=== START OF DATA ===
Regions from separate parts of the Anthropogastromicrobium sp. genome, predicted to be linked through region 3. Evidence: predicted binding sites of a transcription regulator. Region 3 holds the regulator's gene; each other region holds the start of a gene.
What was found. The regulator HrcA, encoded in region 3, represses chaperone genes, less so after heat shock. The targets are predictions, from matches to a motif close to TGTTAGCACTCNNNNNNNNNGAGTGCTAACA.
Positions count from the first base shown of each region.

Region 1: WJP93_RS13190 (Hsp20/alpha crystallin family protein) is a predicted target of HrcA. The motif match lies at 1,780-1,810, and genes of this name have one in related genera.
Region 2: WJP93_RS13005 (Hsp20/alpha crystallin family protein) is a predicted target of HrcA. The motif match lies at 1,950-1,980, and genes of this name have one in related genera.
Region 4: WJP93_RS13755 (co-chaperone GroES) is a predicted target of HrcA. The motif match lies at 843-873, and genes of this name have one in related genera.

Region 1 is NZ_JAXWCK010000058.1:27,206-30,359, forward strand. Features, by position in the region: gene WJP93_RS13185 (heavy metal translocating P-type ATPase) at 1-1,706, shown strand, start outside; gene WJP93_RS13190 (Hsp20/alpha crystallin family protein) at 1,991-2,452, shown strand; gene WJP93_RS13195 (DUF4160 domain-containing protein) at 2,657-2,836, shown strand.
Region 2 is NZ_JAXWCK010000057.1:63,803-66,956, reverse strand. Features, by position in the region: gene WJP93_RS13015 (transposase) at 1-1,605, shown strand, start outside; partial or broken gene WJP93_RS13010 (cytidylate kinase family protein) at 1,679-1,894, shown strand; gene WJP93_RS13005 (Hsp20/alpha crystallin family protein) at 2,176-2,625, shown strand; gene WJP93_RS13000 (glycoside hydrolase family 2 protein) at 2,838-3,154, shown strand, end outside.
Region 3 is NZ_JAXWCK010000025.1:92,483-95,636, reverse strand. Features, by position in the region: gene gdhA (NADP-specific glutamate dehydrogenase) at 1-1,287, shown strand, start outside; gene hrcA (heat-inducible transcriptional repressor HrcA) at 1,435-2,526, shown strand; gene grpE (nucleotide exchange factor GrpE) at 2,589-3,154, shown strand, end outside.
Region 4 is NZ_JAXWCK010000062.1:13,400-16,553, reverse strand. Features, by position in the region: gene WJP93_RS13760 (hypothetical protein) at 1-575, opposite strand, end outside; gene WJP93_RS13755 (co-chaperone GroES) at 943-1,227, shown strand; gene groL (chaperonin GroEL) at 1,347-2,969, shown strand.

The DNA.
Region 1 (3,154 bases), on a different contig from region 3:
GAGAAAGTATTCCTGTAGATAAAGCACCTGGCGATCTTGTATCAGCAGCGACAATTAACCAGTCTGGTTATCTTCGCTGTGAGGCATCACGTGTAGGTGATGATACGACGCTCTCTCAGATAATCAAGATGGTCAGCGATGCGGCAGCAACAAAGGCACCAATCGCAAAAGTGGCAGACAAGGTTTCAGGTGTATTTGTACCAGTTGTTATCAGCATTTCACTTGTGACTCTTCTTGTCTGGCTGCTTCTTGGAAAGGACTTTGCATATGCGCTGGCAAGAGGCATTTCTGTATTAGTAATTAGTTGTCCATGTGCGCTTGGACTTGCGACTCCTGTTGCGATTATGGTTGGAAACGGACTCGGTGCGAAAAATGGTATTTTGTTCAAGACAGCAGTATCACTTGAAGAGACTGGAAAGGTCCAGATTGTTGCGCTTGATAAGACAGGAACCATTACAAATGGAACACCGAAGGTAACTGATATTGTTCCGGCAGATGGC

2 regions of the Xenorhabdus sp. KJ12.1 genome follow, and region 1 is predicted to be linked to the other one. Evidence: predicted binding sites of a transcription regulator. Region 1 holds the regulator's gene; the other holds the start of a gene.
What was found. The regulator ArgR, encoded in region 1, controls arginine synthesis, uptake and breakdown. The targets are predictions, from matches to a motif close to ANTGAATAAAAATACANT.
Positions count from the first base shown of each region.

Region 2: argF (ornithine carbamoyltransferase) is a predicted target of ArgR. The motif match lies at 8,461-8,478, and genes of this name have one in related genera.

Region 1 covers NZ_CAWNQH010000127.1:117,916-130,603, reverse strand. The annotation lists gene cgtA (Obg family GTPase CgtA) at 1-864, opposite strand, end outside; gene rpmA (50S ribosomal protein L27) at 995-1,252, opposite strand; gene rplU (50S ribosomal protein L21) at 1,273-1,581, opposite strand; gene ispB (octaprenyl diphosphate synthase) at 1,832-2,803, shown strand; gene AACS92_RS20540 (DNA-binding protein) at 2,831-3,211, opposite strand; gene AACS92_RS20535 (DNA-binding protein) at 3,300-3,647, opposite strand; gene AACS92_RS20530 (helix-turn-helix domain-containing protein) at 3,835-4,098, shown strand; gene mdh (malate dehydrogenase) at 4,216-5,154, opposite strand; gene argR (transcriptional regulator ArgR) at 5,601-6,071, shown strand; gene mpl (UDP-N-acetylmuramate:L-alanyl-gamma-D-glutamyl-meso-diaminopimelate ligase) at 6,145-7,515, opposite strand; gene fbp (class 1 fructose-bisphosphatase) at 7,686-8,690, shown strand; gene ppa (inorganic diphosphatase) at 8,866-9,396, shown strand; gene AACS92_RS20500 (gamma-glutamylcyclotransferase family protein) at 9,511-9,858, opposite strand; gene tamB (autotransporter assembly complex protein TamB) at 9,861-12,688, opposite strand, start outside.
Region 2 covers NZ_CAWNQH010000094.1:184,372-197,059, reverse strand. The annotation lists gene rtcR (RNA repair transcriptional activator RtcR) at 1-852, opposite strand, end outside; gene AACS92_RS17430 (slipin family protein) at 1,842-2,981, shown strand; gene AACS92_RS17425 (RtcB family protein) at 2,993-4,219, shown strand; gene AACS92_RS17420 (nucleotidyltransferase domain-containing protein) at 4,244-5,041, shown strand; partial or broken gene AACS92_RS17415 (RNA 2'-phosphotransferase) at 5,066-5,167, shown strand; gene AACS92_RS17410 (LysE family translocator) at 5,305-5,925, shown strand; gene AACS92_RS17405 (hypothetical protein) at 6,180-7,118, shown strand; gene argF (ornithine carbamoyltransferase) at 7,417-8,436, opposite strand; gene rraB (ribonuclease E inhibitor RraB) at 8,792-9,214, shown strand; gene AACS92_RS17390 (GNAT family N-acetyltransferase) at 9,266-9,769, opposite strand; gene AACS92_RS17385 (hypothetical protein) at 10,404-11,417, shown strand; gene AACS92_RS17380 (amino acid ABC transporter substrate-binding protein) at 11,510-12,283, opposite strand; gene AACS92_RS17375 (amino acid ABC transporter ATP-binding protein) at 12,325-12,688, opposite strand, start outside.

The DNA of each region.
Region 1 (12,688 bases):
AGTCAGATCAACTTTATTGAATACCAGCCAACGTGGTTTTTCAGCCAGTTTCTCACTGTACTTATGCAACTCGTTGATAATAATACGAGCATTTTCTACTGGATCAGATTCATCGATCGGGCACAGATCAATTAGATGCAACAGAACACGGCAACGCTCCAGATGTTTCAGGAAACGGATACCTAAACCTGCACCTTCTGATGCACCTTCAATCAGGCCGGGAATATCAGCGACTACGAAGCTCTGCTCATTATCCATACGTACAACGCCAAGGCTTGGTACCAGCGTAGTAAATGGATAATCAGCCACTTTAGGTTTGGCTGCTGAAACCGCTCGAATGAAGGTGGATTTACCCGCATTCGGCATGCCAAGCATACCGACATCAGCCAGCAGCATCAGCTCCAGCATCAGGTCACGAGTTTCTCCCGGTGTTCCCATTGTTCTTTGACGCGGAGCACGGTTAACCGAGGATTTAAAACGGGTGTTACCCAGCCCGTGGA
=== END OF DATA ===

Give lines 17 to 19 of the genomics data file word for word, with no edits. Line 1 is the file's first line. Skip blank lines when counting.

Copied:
Region 2: argF (ornithine carbamoyltransferase) is a predicted target of ArgR. The motif match lies at 8,461-8,478, and genes of this name have one in related genera.

Region 1 covers NZ_CAWNQH010000127.1:117,916-130,603, reverse strand. The annotation lists gene cgtA (Obg family GTPase CgtA) at 1-864, opposite strand, end outside; gene rpmA (50S ribosomal protein L27) at 995-1,252, opposite strand; gene rplU (50S ribosomal protein L21) at 1,273-1,581, opposite strand; gene ispB (octaprenyl diphosphate synthase) at 1,832-2,803, shown strand; gene AACS92_RS20540 (DNA-binding protein) at 2,831-3,211, opposite strand; gene AACS92_RS20535 (DNA-binding protein) at 3,300-3,647, opposite strand; gene AACS92_RS20530 (helix-turn-helix domain-containing protein) at 3,835-4,098, shown strand; gene mdh (malate dehydrogenase) at 4,216-5,154, opposite strand; gene argR (transcriptional regulator ArgR) at 5,601-6,071, shown strand; gene mpl (UDP-N-acetylmuramate:L-alanyl-gamma-D-glutamyl-meso-diaminopimelate ligase) at 6,145-7,515, opposite strand; gene fbp (class 1 fructose-bisphosphatase) at 7,686-8,690, shown strand; gene ppa (inorganic diphosphatase) at 8,866-9,396, shown strand; gene AACS92_RS20500 (gamma-glutamylcyclotransferase family protein) at 9,511-9,858, opposite strand; gene tamB (autotransporter assembly complex protein TamB) at 9,861-12,688, opposite strand, start outside.
Region 2 covers NZ_CAWNQH010000094.1:184,372-197,059, reverse strand. The annotation lists gene rtcR (RNA repair transcriptional activator RtcR) at 1-852, opposite strand, end outside; gene AACS92_RS17430 (slipin family protein) at 1,842-2,981, shown strand; gene AACS92_RS17425 (RtcB family protein) at 2,993-4,219, shown strand; gene AACS92_RS17420 (nucleotidyltransferase domain-containing protein) at 4,244-5,041, shown strand; partial or broken gene AACS92_RS17415 (RNA 2'-phosphotransferase) at 5,066-5,167, shown strand; gene AACS92_RS17410 (LysE family translocator) at 5,305-5,925, shown strand; gene AACS92_RS17405 (hypothetical protein) at 6,180-7,118, shown strand; gene argF (ornithine carbamoyltransferase) at 7,417-8,436, opposite strand; gene rraB (ribonuclease E inhibitor RraB) at 8,792-9,214, shown strand; gene AACS92_RS17390 (GNAT family N-acetyltransferase) at 9,266-9,769, opposite strand; gene AACS92_RS17385 (hypothetical protein) at 10,404-11,417, shown strand; gene AACS92_RS17380 (amino acid ABC transporter substrate-binding protein) at 11,510-12,283, opposite strand; gene AACS92_RS17375 (amino acid ABC transporter ATP-binding protein) at 12,325-12,688, opposite strand, start outside.